Todd Terje and Frank Wiedemann of Âme first met a few years ago when they played at the same venue. Both quickly recognized that they shared an interest in the technical aspects of music production. They have kept in touch ever since, debating the latest purchases for their studios through text messages. For this interview, Wiedemann visited Terje in his studio in the heart of the Norwegian capital Oslo. Prior to the release of Terje’s first ever LP It’s Album Time the pair talked about the Norwegian disco wizard’s beloved Arp 2600 synthesizer, his nerdy tech blog and the magic groove of the Roland TR-808.
Todd, I will try to keep it simple in the beginning. When did you actually start making music? Did you learn any instrument or are you self-taught?
I learned to play the piano at school, but actually my first instrument was the trombone. I only really started to get into music when I joined a christian gospel choir in Mjøndalen, a small town just outside of Oslo where I grew up. We just met up to practice singing and there was always a party somewhere afterwards. Obviously the church knew about that, but they didn’t really care.
I went to music school as a teenager. I studied piano there and learned to play bass as a second instrument. At university I studied music for one year – which was really horrible, because it was only about music theory! It was just a very boring year. If you learn how to play the piano first, it becomes very easy. I think, knowing the piano keys is the most logical way of visualizing notes.
Do you think it is helpful or necessary to play an instrument in order to make electronic music?
I once read this thread on [the music production message board] gearslutz.com. The topic was: How important is key in dance music?
Sometimes it feels like producers don’t know how harmonies should be structured or how a melody should fit to a harmony. They do something like ‘virgin music’ because they don’t know how it should sound.
Yes, I agree. That’s the beauty of it. I think as a DJ or musician you also suffer from being too corrective. Certainly not always. Sometimes you hear key clashes which are so obnoxious that you can not keep on listening!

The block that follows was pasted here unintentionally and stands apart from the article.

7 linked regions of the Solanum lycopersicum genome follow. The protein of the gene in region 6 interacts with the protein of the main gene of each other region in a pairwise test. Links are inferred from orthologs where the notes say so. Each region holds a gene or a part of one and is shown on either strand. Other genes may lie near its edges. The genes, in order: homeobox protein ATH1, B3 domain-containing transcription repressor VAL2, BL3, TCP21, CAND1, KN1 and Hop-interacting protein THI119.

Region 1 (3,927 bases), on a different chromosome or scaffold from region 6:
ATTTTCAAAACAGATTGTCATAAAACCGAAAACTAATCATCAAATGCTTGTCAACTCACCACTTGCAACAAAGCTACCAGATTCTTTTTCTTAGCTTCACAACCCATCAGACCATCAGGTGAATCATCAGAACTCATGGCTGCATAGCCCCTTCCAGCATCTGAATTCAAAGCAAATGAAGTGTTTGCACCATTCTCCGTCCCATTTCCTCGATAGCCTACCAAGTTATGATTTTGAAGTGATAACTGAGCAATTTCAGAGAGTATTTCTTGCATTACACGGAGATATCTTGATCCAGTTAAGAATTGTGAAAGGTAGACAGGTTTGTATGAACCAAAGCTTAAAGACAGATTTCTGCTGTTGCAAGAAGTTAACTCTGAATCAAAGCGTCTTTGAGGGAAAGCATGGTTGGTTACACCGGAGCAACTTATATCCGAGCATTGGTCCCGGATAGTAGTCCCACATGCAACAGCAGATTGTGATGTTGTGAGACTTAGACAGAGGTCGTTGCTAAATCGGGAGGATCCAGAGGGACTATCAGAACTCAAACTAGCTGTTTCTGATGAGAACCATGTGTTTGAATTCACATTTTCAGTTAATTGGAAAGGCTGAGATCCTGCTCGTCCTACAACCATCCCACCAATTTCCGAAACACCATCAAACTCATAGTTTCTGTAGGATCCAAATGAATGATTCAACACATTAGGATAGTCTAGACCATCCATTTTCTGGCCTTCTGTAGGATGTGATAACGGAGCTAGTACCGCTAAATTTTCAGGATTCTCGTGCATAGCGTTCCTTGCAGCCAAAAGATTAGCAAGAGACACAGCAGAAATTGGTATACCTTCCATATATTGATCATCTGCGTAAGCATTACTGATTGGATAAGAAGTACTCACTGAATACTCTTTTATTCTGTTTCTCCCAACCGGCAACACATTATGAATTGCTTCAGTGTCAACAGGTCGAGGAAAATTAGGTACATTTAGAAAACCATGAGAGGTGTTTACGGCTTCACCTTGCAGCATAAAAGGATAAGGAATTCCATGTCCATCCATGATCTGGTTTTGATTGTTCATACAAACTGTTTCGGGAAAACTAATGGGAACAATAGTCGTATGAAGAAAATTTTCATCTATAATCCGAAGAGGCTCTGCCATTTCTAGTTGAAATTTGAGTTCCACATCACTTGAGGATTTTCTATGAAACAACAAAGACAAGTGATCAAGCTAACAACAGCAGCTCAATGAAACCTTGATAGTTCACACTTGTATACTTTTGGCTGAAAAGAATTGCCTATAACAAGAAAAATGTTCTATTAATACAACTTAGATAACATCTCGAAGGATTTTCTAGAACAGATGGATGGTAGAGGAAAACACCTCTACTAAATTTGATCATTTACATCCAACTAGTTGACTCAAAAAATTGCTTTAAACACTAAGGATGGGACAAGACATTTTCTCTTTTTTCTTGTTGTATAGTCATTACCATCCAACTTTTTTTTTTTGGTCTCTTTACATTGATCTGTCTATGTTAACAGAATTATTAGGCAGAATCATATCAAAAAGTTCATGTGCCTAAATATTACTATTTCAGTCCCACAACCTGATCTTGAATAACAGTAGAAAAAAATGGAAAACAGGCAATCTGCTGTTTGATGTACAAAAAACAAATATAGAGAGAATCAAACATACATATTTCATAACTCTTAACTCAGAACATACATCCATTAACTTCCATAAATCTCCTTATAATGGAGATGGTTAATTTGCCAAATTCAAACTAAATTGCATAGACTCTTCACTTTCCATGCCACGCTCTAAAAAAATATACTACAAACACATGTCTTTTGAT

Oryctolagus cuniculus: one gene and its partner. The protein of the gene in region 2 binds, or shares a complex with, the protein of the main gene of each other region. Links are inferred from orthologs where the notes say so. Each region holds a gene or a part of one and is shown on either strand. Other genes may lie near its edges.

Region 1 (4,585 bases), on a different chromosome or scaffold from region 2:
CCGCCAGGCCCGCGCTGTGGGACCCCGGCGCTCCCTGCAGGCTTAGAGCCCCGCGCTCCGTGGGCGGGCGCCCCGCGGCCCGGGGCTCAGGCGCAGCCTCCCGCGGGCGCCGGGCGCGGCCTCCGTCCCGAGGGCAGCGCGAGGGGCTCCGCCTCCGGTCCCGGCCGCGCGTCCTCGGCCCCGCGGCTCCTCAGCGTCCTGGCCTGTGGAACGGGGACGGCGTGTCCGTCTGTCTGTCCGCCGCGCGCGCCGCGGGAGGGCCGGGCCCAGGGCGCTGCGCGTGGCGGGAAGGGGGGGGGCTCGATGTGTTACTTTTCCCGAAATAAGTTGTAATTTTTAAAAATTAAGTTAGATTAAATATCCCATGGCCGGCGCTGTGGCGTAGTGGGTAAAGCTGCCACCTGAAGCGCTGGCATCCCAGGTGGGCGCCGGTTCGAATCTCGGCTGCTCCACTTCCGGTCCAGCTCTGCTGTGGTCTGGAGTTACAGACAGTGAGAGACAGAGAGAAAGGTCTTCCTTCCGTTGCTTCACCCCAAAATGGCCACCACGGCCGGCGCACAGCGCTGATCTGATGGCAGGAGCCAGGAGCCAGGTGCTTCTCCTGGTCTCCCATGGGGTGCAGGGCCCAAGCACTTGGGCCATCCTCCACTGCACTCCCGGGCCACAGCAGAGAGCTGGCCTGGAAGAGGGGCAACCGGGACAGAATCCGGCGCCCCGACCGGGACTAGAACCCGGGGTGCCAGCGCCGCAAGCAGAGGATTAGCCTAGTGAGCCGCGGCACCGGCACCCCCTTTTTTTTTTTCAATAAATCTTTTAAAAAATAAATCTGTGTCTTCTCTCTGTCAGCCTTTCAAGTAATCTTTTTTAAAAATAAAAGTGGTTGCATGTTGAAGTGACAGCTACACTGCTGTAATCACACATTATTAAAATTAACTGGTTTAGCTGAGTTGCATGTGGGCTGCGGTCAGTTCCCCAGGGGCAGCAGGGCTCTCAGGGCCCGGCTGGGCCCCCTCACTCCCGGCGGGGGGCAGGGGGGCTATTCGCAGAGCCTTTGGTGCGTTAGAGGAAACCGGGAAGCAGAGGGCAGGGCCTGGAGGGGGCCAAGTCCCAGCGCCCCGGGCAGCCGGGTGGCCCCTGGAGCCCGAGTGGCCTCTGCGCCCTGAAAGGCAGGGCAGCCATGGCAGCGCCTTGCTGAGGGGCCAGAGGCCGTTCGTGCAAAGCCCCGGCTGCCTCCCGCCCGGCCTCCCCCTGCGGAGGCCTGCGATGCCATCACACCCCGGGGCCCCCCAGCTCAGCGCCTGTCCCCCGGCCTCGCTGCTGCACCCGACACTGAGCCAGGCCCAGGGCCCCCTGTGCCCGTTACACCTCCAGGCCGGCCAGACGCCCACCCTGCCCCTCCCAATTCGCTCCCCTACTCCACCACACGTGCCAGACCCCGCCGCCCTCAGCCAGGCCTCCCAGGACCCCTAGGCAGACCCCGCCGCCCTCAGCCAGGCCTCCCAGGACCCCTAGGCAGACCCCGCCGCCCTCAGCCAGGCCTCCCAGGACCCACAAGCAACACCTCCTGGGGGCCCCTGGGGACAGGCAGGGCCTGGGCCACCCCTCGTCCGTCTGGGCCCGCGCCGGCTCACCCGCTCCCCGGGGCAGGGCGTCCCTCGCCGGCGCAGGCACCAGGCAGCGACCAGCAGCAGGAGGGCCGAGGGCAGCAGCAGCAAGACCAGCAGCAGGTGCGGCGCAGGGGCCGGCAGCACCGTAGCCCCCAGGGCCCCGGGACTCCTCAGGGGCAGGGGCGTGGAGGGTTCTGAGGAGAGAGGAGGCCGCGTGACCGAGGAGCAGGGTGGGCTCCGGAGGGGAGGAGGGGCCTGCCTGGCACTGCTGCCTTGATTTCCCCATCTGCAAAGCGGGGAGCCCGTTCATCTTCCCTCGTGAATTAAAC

Sometimes I am asking myself if this thought is limiting me. If you need to be above the theory in order to have more freedom?
I have always said: The more you know the better. Maybe you lose some of the intuitiveness or the naive approach to songwriting. I rate knowledge much higher. It can limit you at certain times if you think too much about music theory. If you listen to the greatest music ever written like maybe the Beach Boys, you notice that it sounds incredibly easy. It is not because it is incredibly easy, but they make it sound incredibly easy. They know how to renounce the whole unimportant shit – and that’s the point! I’ve discussed this a lot with [Prins] Thomas. He does not like to learn anything of this because he thinks that his intuitiveness is priceless. But I still prefer to know as much about music as possible.
„Some of the best dance tracks are just stupid rhythms with a 909 kick, a rim shot and acid square bass!“
Is a club track more interesting if it has any song elements to it or not?
This is incredibly hard to generalize. Some of the best dance tracks are just stupid rhythms with a 909 kick, a rim shot and acid square bass!
I think for somebody who learned making music in a conventional way it could be an interesting challenge to finish a club track. Surely it is easy to follow typical club music templates like: intro, arrangement, climax, break, peak and outro. But instead of this I always prefer to build up an arrangement in a more improvisational way, for instance with the help of a MIDI-controller.
As soon as you agree that there are some arrangement presets, I think your brain stops working. Just starting with an improvisation, like you use to, is the much healthier way of making music! Then you can decide if there should be a break or not. It is like a Cobblestone Jazz track, they don’t think about breaks at all.
I like to be a part of the community but I don’t really take advantage of it. Sometimes I borrow from Hans-Peter’s studio gear. Or I steal some coffee from him! But we never really work together, unless we force ourselves to do it. We tried it with „Lanzarote“. We wanted to push our collaborative live act – that was actually the main reason why we did it. We had actually finished that song earlier, but we didn’t think about releasing it. We did a lot of sessions where we played something like Madonna’s „La Isla Bonita“ at 100 beats per minute as a an 808 track. While we jammed, I heard that was about to transpose and I tried to follow him. It was very funny and a bit like a chase. He often made great transpositions and I always tried to take some energy from him instead of doing the normal transposing.